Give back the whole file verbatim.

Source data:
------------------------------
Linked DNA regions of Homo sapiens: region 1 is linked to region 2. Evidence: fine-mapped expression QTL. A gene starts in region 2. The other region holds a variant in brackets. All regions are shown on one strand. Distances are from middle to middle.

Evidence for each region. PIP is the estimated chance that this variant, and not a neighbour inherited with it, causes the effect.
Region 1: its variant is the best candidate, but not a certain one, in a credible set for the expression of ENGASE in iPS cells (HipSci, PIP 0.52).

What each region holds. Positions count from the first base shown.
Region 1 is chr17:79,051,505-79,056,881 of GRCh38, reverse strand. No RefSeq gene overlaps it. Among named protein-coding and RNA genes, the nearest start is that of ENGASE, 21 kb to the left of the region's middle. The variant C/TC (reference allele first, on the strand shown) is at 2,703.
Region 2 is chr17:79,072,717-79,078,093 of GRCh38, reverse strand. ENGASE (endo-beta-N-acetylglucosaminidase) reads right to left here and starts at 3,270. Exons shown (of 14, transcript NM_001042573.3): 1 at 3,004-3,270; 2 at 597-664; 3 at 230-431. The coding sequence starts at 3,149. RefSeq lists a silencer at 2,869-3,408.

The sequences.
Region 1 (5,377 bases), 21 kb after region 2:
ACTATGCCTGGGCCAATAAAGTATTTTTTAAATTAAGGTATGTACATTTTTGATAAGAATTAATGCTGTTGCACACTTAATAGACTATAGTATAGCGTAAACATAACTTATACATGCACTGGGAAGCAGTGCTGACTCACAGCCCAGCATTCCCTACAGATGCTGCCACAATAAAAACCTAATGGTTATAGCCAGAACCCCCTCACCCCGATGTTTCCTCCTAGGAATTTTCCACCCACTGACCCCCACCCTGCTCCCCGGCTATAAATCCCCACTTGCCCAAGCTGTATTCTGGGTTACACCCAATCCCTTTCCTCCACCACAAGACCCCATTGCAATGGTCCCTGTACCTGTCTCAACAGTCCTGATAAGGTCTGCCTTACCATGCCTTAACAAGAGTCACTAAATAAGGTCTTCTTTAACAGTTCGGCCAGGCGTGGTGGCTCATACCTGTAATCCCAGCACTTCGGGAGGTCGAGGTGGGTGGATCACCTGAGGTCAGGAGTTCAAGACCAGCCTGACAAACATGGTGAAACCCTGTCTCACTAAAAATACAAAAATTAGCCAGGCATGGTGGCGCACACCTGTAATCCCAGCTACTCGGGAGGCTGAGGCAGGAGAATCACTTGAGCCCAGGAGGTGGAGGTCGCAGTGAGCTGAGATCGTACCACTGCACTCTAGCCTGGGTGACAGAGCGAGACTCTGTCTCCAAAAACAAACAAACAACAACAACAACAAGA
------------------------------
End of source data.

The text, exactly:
Linked DNA regions of Homo sapiens: region 1 is linked to region 2. Evidence: fine-mapped expression QTL. A gene starts in region 2. The other region holds a variant in brackets. All regions are shown on one strand. Distances are from middle to middle.

Evidence for each region. PIP is the estimated chance that this variant, and not a neighbour inherited with it, causes the effect.
Region 1: its variant is the best candidate, but not a certain one, in a credible set for the expression of ENGASE in iPS cells (HipSci, PIP 0.52).

What each region holds. Positions count from the first base shown.
Region 1 is chr17:79,051,505-79,056,881 of GRCh38, reverse strand. No RefSeq gene overlaps it. Among named protein-coding and RNA genes, the nearest start is that of ENGASE, 21 kb to the left of the region's middle. The variant C/TC (reference allele first, on the strand shown) is at 2,703.
Region 2 is chr17:79,072,717-79,078,093 of GRCh38, reverse strand. ENGASE (endo-beta-N-acetylglucosaminidase) reads right to left here and starts at 3,270. Exons shown (of 14, transcript NM_001042573.3): 1 at 3,004-3,270; 2 at 597-664; 3 at 230-431. The coding sequence starts at 3,149. RefSeq lists a silencer at 2,869-3,408.

The sequences.
Region 1 (5,377 bases), 21 kb after region 2:
ACTATGCCTGGGCCAATAAAGTATTTTTTAAATTAAGGTATGTACATTTTTGATAAGAATTAATGCTGTTGCACACTTAATAGACTATAGTATAGCGTAAACATAACTTATACATGCACTGGGAAGCAGTGCTGACTCACAGCCCAGCATTCCCTACAGATGCTGCCACAATAAAAACCTAATGGTTATAGCCAGAACCCCCTCACCCCGATGTTTCCTCCTAGGAATTTTCCACCCACTGACCCCCACCCTGCTCCCCGGCTATAAATCCCCACTTGCCCAAGCTGTATTCTGGGTTACACCCAATCCCTTTCCTCCACCACAAGACCCCATTGCAATGGTCCCTGTACCTGTCTCAACAGTCCTGATAAGGTCTGCCTTACCATGCCTTAACAAGAGTCACTAAATAAGGTCTTCTTTAACAGTTCGGCCAGGCGTGGTGGCTCATACCTGTAATCCCAGCACTTCGGGAGGTCGAGGTGGGTGGATCACCTGAGGTCAGGAGTTCAAGACCAGCCTGACAAACATGGTGAAACCCTGTCTCACTAAAAATACAAAAATTAGCCAGGCATGGTGGCGCACACCTGTAATCCCAGCTACTCGGGAGGCTGAGGCAGGAGAATCACTTGAGCCCAGGAGGTGGAGGTCGCAGTGAGCTGAGATCGTACCACTGCACTCTAGCCTGGGTGACAGAGCGAGACTCTGTCTCCAAAAACAAACAAACAACAACAACAACAAGA